Overcoming Anxiety: Tip #27
When we catastrophize, we (unintentionally) view a negative thought or event through a magnifying lens. We imagine potential consequences or scenarios that are drastically out of proportion, which results in our emotions becoming more intense than they need to be.
For example, an individual who struggles with anxiety at work, may see an important upcoming project as too far above him. He may quickly think, "I'll never be able to accomplish this on time, my boss will think poorly of me, I'll never get a promotion, and if I keep this up, I'll be fired for sure. I'll never find another job I can handle, which means I won't be able to support myself, let alone a family, and I'll have to live with my parents for the rest of my life."
Within a matter of seconds, that individual catastrophized the thought of having to accomplish an ordinary work assignment, into the unlikely image of him having to forever depend on his parents. While a challenging task may certainly bring up some anxiety, it is important to evaluate the likelihood of a feared outcome (in this case losing his job) actually coming true. IF his assignment does not turn out as well as he'd like (and he may very well do an excellent job with it!), a more realistic outcome is that his boss may give him some constructive feedback, point out areas of improvement, and encourage him to perform better next time. Chances are, he would be able to cope with that outcome and move forward, just as he would with any setback he coped with in his past. While the resulting outcome may not be ideal, it is certainly not as catastrophic as he had imagined.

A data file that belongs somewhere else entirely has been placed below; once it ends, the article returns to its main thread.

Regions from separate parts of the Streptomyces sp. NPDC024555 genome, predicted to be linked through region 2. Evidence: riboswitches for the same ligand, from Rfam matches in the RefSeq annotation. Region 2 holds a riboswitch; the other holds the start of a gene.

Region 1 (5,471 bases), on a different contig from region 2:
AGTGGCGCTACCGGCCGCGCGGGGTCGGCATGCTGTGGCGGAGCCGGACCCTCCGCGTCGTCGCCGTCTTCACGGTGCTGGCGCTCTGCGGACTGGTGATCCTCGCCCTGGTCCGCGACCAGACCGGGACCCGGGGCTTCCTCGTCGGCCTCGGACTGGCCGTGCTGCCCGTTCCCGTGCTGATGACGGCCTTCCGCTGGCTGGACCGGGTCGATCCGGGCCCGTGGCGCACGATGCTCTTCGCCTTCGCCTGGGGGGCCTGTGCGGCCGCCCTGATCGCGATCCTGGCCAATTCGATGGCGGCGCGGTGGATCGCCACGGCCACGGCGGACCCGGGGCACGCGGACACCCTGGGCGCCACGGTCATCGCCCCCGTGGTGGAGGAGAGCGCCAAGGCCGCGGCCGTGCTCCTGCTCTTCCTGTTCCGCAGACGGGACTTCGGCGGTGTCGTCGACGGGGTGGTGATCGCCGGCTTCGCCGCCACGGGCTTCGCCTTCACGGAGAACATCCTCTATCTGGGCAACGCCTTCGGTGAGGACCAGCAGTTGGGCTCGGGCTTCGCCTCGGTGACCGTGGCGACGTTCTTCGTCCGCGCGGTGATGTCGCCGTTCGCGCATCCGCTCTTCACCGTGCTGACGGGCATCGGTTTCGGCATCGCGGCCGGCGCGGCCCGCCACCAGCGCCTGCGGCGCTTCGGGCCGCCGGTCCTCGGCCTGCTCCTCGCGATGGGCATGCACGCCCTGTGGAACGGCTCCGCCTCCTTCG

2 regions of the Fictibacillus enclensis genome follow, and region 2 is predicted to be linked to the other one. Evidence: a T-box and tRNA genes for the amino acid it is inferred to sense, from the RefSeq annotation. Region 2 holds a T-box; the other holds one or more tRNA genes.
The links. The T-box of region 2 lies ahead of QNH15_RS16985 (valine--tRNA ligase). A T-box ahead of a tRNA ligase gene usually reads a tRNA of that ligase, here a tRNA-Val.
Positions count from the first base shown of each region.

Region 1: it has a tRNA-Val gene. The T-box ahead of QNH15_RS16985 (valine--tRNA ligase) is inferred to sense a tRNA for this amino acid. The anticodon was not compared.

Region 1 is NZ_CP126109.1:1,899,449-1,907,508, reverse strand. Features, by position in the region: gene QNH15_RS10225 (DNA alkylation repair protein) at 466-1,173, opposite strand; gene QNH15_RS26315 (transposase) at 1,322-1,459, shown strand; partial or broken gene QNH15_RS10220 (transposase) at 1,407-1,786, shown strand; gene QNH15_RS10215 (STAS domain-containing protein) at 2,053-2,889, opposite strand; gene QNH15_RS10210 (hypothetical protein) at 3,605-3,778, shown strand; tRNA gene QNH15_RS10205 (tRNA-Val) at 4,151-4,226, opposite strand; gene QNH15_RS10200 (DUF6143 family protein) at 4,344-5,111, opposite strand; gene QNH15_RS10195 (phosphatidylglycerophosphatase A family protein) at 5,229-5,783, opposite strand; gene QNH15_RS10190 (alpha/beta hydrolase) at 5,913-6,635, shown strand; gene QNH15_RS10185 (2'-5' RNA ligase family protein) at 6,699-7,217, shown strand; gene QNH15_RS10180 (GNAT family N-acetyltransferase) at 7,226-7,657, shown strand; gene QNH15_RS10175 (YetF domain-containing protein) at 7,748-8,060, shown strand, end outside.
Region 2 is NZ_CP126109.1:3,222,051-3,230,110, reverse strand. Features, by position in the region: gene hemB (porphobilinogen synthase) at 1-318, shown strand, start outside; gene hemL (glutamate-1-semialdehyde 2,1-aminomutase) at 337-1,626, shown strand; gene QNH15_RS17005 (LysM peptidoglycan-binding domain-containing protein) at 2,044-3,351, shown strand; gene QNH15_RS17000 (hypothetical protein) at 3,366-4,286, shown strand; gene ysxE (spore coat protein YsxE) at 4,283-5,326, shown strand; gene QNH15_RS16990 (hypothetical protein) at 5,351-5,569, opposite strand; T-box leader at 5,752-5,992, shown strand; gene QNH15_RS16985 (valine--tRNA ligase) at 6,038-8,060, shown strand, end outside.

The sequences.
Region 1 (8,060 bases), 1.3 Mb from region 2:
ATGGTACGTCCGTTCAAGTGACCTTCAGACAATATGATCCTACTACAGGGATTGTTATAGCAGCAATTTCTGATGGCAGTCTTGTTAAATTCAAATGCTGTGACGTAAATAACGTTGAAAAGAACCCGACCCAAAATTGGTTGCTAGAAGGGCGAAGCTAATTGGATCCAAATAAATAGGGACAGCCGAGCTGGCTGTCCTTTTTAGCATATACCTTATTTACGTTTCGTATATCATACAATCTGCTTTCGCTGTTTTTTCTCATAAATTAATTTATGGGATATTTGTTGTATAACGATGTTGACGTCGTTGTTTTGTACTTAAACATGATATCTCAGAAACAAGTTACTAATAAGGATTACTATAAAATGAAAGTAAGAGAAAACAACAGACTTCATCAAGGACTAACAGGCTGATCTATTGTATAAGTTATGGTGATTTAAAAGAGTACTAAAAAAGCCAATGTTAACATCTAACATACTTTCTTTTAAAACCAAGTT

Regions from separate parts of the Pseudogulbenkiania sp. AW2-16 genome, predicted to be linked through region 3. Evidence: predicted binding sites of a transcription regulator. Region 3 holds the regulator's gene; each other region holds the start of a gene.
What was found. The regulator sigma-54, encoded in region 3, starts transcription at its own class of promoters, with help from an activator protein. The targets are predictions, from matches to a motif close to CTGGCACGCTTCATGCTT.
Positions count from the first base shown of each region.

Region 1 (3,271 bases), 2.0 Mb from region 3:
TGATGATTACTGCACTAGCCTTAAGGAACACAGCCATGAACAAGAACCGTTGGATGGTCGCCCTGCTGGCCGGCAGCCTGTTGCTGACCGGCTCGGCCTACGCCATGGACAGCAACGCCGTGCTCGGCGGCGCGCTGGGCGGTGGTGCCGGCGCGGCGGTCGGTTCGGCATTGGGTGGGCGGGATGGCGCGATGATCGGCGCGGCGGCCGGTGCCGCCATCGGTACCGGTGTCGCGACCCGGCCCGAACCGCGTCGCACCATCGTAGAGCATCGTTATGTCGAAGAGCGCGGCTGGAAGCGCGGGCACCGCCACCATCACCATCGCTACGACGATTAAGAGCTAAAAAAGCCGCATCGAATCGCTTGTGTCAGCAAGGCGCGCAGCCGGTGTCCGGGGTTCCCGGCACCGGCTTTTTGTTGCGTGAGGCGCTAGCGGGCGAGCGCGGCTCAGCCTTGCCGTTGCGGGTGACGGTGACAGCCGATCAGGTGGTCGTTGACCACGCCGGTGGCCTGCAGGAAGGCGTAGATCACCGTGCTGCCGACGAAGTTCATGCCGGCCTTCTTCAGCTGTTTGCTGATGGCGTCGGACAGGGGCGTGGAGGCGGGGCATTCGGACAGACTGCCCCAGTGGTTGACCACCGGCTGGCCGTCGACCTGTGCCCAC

Let's look at some other catastrophizing examples:
1.) Thinking you will have a panic attack in the mall, in which everyone looks at you, judges you, and makes you the laughing stock of the city.
2.) Thinking you won't get into college after receiving one bad test grade.
3.) Wanting to join a gym to start exercising more, but fear that everyone will look at you the moment you walk through the door, laugh at you for not knowing which machines to use, or for not keeping up in classes, and start making fun of you for being a beginner.
4.) When learning to drive for the first time, fearing you will immediately get into an accident, will have to pay thousands of dollars to fix the car, have your family members be disappointed with you, then realizing you'll never gain your independence.
5.) Having difficulty focusing on an assignment, and telling yourself you'll never finish the reading on time, will feel too overwhelmed, panic, and have to take the following day off from work.
When faced with a difficult situation, it is important to recognize any automatic, negative thoughts that surface, and question their validity. Our mind can quickly blow a situation out of proportion before we even take the first step. We may read into a situation so negatively, that we talk ourselves out of ever getting started. This can result in missed opportunities, feelings of inadequacy, and even strengthened anxiety about handling similar challenges in the future.
Next time you begin to feel anxious, I encourage you to take a moment to pause, take a step back from the situation, and ask yourself, "what is the probability of my predicted outcome actually coming true?" If you feel unsure, ask a trusted friend or family member for guidance.
Very often, if we challenge our negative thinking by taking small, baby steps in the direction we fear, we can prove to ourselves that our negative thoughts are not always accurate, and that we can handle challenges that come our way. This promotes a feeling of empowerment that allows for continued growth, confidence, and success.
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